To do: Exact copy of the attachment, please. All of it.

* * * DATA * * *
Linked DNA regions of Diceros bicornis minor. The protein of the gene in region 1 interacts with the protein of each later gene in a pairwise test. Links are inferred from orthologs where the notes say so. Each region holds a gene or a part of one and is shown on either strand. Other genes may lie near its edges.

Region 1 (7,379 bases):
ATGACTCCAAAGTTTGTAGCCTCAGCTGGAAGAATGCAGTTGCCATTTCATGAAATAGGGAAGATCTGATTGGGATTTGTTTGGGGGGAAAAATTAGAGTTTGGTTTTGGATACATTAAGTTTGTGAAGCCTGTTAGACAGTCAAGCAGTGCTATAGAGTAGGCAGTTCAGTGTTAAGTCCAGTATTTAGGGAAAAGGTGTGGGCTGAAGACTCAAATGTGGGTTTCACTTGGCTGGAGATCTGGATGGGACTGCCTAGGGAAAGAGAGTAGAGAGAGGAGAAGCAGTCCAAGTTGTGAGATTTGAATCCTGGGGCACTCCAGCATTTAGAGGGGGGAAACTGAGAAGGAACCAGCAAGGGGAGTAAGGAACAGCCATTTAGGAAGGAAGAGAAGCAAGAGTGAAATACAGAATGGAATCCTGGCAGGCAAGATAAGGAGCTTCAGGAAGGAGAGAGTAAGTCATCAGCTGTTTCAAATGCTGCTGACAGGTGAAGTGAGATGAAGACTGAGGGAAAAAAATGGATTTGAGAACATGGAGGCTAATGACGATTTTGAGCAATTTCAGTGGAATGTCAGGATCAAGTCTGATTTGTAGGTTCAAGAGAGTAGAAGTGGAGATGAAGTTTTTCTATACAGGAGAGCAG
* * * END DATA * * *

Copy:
Linked DNA regions of Diceros bicornis minor. The protein of the gene in region 1 interacts with the protein of each later gene in a pairwise test. Links are inferred from orthologs where the notes say so. Each region holds a gene or a part of one and is shown on either strand. Other genes may lie near its edges.

Region 1 (7,379 bases):
ATGACTCCAAAGTTTGTAGCCTCAGCTGGAAGAATGCAGTTGCCATTTCATGAAATAGGGAAGATCTGATTGGGATTTGTTTGGGGGGAAAAATTAGAGTTTGGTTTTGGATACATTAAGTTTGTGAAGCCTGTTAGACAGTCAAGCAGTGCTATAGAGTAGGCAGTTCAGTGTTAAGTCCAGTATTTAGGGAAAAGGTGTGGGCTGAAGACTCAAATGTGGGTTTCACTTGGCTGGAGATCTGGATGGGACTGCCTAGGGAAAGAGAGTAGAGAGAGGAGAAGCAGTCCAAGTTGTGAGATTTGAATCCTGGGGCACTCCAGCATTTAGAGGGGGGAAACTGAGAAGGAACCAGCAAGGGGAGTAAGGAACAGCCATTTAGGAAGGAAGAGAAGCAAGAGTGAAATACAGAATGGAATCCTGGCAGGCAAGATAAGGAGCTTCAGGAAGGAGAGAGTAAGTCATCAGCTGTTTCAAATGCTGCTGACAGGTGAAGTGAGATGAAGACTGAGGGAAAAAAATGGATTTGAGAACATGGAGGCTAATGACGATTTTGAGCAATTTCAGTGGAATGTCAGGATCAAGTCTGATTTGTAGGTTCAAGAGAGTAGAAGTGGAGATGAAGTTTTTCTATACAGGAGAGCAG